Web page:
● A system of research support to Members of Parliament should be created and sufficient time for MPs to examine issues can be provided.


Operationalisation of Law Passed by Parliament

Context:

● In the ongoing stalemate between protesting farmers and the Centre, the government has repeated its offer of keeping the three contentious farm laws on hold for one to one-and-a-half years, while the farmers have rejected the offer and insisted that the laws be repealed.

● Over the years, the Parliament has repealed several laws — and there have also been precedents of the government not bringing the law into force for several years after it has been passed.

Probable Question:

  1. Though some bills were passed by      the Parliament, the law never came into effect or was operationalised as      law. Explain.

Steps for operationalisation as law after the bill passed by the Parliament:

● The parliament has the power to make a law and to remove it from the statute books (a law can be struck down by the judiciary if it is unconstitutional). But the passing of a Bill does not mean that it will start working from the next day. There are three more steps for it to become a functioning law.

● The first step is the President giving his or her assent to the Bill. Then the law comes into effect from a particular date. And finally, the government frames the rules and regulations to make the law operational on the ground. The completion of these steps determines when the law becomes functional.

1. The President giving his or her assent to the Bill:

➢ Article 111 of the Constitution specifies that the President can either sign off on the Bill or withhold his consent. The President rarely withholds their assent to a Bill. The last time it happened was in 2006 when President A P J Abdul Kalam refused to sign a Bill protecting MPs from disqualification for holding an office of profit.

➢ The Constitution does not specify a time limit for the President to approve a Bill. In 1986, President Zail Singh made use of the loophole in the Constitution. A Bill criticised for violating the privacy of personal correspondence was sent to him for approval seven months before the end of his term. He decided not to take any action on the Bill until the end of his term.

➢ Most Bills receive the President’s approval in a few days. The President signed the three farm Bills into law within a week of their passing in September 2020.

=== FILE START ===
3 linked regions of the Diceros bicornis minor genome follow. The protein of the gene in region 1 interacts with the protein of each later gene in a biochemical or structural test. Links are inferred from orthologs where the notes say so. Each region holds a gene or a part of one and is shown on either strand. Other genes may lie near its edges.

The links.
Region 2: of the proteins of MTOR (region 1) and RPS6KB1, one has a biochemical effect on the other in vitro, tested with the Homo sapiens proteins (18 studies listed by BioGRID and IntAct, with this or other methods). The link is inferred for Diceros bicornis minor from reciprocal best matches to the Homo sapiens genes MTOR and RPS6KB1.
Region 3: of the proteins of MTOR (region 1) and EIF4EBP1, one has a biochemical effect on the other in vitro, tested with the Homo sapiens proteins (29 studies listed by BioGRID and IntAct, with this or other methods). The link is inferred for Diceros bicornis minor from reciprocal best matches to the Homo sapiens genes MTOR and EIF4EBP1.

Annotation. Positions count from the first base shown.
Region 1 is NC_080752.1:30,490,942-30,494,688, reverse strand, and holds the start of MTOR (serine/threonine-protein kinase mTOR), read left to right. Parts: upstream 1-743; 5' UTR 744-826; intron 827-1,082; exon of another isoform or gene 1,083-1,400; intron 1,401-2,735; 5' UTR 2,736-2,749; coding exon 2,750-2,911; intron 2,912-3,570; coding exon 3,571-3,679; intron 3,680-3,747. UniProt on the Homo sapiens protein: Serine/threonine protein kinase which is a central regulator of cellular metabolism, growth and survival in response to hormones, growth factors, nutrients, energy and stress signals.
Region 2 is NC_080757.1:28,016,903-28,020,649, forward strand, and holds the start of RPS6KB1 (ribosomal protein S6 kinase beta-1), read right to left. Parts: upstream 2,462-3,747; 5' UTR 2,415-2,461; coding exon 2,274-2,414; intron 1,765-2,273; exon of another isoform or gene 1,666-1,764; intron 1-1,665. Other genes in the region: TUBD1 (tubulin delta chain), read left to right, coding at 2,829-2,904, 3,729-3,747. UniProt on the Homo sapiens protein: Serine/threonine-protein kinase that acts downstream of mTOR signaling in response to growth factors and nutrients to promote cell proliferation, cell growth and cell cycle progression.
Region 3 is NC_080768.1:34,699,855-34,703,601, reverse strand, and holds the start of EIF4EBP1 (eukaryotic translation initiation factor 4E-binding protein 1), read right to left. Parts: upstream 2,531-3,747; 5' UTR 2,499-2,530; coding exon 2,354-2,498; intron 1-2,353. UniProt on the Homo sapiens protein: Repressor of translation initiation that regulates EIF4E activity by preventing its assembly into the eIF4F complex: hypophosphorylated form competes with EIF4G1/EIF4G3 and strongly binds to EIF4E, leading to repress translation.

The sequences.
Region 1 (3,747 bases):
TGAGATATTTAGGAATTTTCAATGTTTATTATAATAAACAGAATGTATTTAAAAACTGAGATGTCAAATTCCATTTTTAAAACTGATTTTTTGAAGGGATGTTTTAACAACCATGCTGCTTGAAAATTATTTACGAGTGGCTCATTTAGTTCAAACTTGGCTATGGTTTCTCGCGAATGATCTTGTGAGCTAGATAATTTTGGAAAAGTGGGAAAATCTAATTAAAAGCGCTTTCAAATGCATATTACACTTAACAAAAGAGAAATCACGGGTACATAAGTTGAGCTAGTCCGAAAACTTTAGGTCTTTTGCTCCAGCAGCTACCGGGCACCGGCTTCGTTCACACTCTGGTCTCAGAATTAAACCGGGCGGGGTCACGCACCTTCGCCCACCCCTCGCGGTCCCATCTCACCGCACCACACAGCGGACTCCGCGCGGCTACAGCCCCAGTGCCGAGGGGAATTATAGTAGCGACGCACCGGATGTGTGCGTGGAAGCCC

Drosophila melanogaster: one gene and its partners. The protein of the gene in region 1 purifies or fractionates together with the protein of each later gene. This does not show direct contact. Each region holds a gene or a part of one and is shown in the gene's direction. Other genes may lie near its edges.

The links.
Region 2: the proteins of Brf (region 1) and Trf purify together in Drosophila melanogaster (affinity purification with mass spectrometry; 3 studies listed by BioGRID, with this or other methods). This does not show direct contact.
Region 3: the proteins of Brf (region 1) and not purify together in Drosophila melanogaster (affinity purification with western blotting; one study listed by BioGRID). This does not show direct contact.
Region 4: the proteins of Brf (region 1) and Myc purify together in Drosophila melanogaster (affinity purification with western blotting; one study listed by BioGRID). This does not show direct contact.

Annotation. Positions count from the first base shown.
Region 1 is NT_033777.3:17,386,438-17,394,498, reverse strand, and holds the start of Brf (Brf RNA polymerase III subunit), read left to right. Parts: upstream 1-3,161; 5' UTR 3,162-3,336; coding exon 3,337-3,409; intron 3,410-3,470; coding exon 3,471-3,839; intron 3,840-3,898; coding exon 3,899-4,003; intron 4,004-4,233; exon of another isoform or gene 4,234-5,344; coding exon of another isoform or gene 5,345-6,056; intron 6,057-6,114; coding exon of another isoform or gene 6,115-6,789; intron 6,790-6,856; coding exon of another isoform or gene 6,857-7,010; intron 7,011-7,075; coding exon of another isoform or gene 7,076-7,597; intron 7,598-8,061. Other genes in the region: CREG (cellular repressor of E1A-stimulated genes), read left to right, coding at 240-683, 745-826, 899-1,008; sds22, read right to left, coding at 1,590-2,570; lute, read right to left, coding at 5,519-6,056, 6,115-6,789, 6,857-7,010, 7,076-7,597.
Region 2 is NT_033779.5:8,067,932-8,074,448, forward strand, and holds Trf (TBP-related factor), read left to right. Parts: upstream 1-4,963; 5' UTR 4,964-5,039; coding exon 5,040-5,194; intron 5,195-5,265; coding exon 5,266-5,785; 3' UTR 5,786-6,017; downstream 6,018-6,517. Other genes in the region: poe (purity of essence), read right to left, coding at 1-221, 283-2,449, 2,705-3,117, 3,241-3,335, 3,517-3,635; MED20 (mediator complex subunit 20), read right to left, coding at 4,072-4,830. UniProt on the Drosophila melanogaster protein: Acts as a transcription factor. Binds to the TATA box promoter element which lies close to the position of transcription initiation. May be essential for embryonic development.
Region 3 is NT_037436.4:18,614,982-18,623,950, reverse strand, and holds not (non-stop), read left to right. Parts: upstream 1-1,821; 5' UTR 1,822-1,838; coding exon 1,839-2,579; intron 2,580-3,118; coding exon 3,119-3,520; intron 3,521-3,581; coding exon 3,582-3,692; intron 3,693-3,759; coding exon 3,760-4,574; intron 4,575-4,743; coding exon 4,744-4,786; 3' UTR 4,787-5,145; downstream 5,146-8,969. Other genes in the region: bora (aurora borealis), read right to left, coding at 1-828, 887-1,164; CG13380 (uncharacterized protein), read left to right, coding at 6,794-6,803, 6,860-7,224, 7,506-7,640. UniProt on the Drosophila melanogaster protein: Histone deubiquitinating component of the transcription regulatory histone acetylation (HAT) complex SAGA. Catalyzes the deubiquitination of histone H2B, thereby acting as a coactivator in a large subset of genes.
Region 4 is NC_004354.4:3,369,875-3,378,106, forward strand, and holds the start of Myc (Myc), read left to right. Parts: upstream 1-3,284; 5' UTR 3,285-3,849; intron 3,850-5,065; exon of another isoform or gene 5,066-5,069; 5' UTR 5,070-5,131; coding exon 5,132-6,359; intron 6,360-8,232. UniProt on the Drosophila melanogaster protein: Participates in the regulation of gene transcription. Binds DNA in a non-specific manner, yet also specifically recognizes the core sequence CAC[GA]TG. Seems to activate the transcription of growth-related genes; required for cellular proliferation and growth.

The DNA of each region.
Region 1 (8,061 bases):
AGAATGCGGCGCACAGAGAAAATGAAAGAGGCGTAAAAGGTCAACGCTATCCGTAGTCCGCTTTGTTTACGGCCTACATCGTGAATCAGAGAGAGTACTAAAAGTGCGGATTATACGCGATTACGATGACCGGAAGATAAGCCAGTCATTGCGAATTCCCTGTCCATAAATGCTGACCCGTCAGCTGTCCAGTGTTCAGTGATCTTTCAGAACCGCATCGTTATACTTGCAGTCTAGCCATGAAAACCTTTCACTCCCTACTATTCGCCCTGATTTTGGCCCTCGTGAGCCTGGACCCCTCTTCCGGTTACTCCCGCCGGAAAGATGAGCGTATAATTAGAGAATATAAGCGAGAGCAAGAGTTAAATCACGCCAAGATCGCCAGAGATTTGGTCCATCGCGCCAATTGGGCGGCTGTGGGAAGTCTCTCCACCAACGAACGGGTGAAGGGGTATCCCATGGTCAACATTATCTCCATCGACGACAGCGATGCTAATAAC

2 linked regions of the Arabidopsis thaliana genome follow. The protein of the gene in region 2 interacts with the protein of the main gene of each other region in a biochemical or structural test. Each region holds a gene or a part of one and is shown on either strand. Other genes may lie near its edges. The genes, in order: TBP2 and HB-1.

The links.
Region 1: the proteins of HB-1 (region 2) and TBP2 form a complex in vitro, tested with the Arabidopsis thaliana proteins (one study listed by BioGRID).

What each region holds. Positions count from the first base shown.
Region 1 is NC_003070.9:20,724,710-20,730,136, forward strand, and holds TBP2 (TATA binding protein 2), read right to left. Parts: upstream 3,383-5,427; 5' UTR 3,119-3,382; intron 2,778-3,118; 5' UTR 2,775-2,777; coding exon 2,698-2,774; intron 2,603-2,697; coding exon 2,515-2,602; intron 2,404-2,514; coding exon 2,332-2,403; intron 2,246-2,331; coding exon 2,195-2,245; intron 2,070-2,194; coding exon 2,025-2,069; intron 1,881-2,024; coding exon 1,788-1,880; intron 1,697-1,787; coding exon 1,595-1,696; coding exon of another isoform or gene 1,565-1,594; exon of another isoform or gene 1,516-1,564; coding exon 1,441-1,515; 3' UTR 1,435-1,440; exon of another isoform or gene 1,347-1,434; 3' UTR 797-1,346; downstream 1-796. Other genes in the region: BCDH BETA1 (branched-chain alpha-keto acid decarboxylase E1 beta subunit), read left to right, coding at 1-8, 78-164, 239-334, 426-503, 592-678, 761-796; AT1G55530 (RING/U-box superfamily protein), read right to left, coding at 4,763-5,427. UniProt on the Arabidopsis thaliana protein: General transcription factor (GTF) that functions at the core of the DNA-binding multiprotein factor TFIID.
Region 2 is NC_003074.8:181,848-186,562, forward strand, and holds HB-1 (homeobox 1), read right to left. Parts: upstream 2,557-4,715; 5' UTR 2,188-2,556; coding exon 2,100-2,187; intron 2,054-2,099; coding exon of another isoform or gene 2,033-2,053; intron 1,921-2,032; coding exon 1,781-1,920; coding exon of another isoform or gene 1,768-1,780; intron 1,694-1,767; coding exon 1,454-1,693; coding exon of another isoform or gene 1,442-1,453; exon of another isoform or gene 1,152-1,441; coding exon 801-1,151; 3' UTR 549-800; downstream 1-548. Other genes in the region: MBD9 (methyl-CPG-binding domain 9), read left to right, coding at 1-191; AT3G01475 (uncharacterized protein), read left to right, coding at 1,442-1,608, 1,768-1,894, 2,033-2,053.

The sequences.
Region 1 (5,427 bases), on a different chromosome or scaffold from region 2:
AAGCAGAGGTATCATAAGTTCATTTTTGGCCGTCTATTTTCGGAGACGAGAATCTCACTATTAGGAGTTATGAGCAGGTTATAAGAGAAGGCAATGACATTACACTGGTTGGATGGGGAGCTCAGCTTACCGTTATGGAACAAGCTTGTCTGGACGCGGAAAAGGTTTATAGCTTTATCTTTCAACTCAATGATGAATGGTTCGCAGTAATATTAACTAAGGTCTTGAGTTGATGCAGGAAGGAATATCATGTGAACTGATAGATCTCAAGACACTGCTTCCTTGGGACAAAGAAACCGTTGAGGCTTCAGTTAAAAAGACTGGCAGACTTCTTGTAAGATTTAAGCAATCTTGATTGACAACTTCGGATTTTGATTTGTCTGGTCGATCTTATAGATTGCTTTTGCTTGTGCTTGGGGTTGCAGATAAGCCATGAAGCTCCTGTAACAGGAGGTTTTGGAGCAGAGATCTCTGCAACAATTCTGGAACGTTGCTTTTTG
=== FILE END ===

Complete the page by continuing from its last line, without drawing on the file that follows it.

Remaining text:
2.  The date on which the law comes into effect is notified by notification in the Official Gazette:

➢ In many cases, Parliament delegates to the government the power to determine this date. The Bill states that the law “shall come into force on such date as the Central Government may, by notification in the Official Gazette, appoint and different dates may be appointed for different provisions of this Act”. For example, Parliament passed the Recycling of Ships Act in December 2019. In October 2020, the government brought Section 3 of the law into force.

➢ There are also instances when the government does not bring a law into force for many years. For example, the National Environment Tribunal Act, which Parliament passed in 1995 and cleared by the President. It never came into force. Finally, The National Green Tribunal Act repealed the environmental tribunal law in 2010.

➢ There are also multiple instances where a law specifies when it will come into effect. The 2013 land acquisition law put an outer limit of three months for the Centre to bring it into force after the President approved it.

3. Rules & regulations:

➢ These are day to day operational details required for the law to start working on the ground. Parliament gives the government the responsibility of making them. These regulations are critical for the functioning of the law.

➢ If the government does not make rules and regulations, laws or parts of it will not get implemented. The Benami Transactions Act of 1988 is an example of a complete law remaining unimplemented in the absence of regulations.

➢ Parliament has recommended that the government make rules within six months of passing a law. But parliamentary committees have observed that this recommendation is “being followed in breach by various ministries”. The government not only has the power to make rules but can also suppress rules made by it earlier. In the case of farm laws, the government has made some rules in October 2020.

Conclusion:

The effectiveness of democracy is dependent on the fact of it being participatory and deliberative. There is a need for consulting all stakeholders while passing laws in the parliament to ensure that everyone’s concerns are heard and taken care of.